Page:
The Fuse

Oil Goes Negative. What Does it Mean?

by Nick Cunningham | April 21, 2020

The front-month WTI contract fell into negative territory on Monday, collapsing by 100 percent.

Cratering prices are largely an anomaly, related to the expiring contract for May. But the meltdown also reflects a ruinously oversupplied oil market. Storage is filling up amid collapsing demand as the global economy risks slipping into a depression.

Filling up and shutting down
The epic meltdown needs some context. The price is for May delivery, and traders have all but abandoned the contract, instead moving on to June numbers. The negative prices reflect traders trying to avoid getting stuck with physical delivery of oil cargoes next month. As a result, analysts cautioned that the numbers for WTI, which expire on Tuesday, are increasingly meaningless in terms of gauging the oil market. For instance, the WTI contract for June held up at around $22 per barrel – still disastrous for oil producers, but far from being literally worthless.

While oil falling below zero is a weird quirk of expiring contracts, the collapse is not without significance. The collapse of prices to zero reflects a physical market buckling under oversupply. If prices fell below zero it would mean that producers would need to pay someone to take cargoes off of their hands.

More broadly, the sudden crunch is a symptom of several stages of the oil supply chain reacting too slowly to the collapse of demand. Global oil demand is down by roughly 29 million barrels per day (Mbd) in April, according to the IEA. That plunge in consumption happened virtually overnight.

After some delay, refiners have ultimately made substantial cuts, on the order of 3 Mbd in the United States, for example. But upstream producers have also been slow to react. Instead, they kept producing and funneled oil into storage. “Just like refiners, who have a delayed reaction to soft downstream demand, oil producers have responded slowly to changes in refining demand,” Bank of America Merrill Lynch said in a note. “The need to push oil into storage and for production shut-ins has resulted in depressed spot prices and a steep contango.”

Between mid-February and early April, crude oil inventories rose by around 200 million barrels, according to Bank of America, a figure that excludes refined product stocks. Rapidly filling storage has depressed prices and has begun to force shut ins at the well head.

“As storage fills up, countries are being forced to shut-in production on a large scale to counteract a theoretical oversupply of 21 million bpd in 2Q20,” Rystad Energy Senior Oil Market Analyst Teodora Cowie said in a statement. “Shutting-in production is a very painful decision for an operator to make – often the economics support running a well at a loss for a certain period of time rather than shutting down the project completely. But with infrastructure constraints, this is no longer an option for many landlocked producers.” Globally, around 1.9 Mbd of oil production has already been shut in in April, according to Rystad Energy.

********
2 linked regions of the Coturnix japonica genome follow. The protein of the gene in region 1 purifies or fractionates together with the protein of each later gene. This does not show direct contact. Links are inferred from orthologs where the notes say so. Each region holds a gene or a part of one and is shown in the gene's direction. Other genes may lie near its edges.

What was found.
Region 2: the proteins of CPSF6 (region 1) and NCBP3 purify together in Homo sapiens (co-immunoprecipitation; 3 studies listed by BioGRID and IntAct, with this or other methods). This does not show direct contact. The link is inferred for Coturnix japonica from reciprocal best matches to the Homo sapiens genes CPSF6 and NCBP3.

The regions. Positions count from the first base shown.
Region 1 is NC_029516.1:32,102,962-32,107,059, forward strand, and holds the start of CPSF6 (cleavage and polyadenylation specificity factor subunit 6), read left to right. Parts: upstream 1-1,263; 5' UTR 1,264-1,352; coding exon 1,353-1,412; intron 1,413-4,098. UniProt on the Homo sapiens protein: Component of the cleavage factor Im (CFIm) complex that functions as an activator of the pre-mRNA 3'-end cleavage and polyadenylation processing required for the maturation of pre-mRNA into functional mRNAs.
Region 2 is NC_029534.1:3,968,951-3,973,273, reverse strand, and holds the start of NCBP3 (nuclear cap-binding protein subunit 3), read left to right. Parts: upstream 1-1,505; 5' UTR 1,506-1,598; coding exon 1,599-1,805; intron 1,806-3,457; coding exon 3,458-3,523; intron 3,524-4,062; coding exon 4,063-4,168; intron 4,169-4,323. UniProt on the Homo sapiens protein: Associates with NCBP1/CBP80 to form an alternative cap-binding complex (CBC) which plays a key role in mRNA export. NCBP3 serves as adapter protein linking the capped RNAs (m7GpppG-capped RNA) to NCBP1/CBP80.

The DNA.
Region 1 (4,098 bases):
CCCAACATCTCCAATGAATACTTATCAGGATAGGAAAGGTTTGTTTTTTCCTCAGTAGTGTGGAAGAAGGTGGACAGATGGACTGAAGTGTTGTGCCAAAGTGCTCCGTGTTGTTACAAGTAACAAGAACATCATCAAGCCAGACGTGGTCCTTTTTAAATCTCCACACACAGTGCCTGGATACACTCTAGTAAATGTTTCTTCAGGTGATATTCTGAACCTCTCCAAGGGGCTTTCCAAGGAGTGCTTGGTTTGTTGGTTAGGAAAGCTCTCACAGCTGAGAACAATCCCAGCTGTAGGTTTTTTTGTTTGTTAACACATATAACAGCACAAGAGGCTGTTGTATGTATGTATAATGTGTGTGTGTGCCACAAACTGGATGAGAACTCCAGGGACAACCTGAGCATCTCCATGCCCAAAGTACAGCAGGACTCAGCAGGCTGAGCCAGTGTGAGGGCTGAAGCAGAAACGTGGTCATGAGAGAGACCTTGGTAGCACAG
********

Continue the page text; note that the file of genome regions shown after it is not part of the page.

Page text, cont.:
Canada has been hit with shut ins first, but U.S. shale shut ins are also underway. “If all producers stopped bringing wells online after March, L-48 onshore crude oil output would fall by 1.5mn b/d by June-end, with more than 700k b/d of supply lost in the Permian,” Bank of America said. “While it is difficult to determine how quickly supply will fall, we think the combination of US and Canadian supply curtailments should help slow stock builds in the US until refining recovers.”

The investment bank sees U.S. oil production falling by 1.4 Mbd by the fourth quarter, which may yet prove to be an overly sanguine assessment.

Demand hit could persist
The global pandemic could stubbornly drag on, threatening to impose the worst economic downturn in a century. Oil demand is down by 25 to 30 Mbd in April. While demand destruction may be less severe in the months ahead, there is vanishingly little evidence to suggest that global demand will return to pre-COVID-19 levels anytime soon.

In the face of a persistent downturn, the OPEC+ cuts – an estimated 9.7 Mbd for two months – may wind up being both insufficient and hard to police. “OPEC+’s record cut is no match for an unprecedented demand drop,” Morgan Stanley wrote in a note on April 17.

Meanwhile, Reuters reports that there is still a bit of a battle for market share between Saudi Arabia and Russia, a warning sign that the OPEC+ coalition could face cohesion problems.

The next thing to watch out for is bankruptcies and supply shut ins. “If these materialize in the next month, then we can begin discussing optimism in June, but right now, given the likely low compliance of OPEC+ cuts by May 1, the optimism is not yet warranted, and we could see a repeat situation next month,” Rystad Energy said in a statement.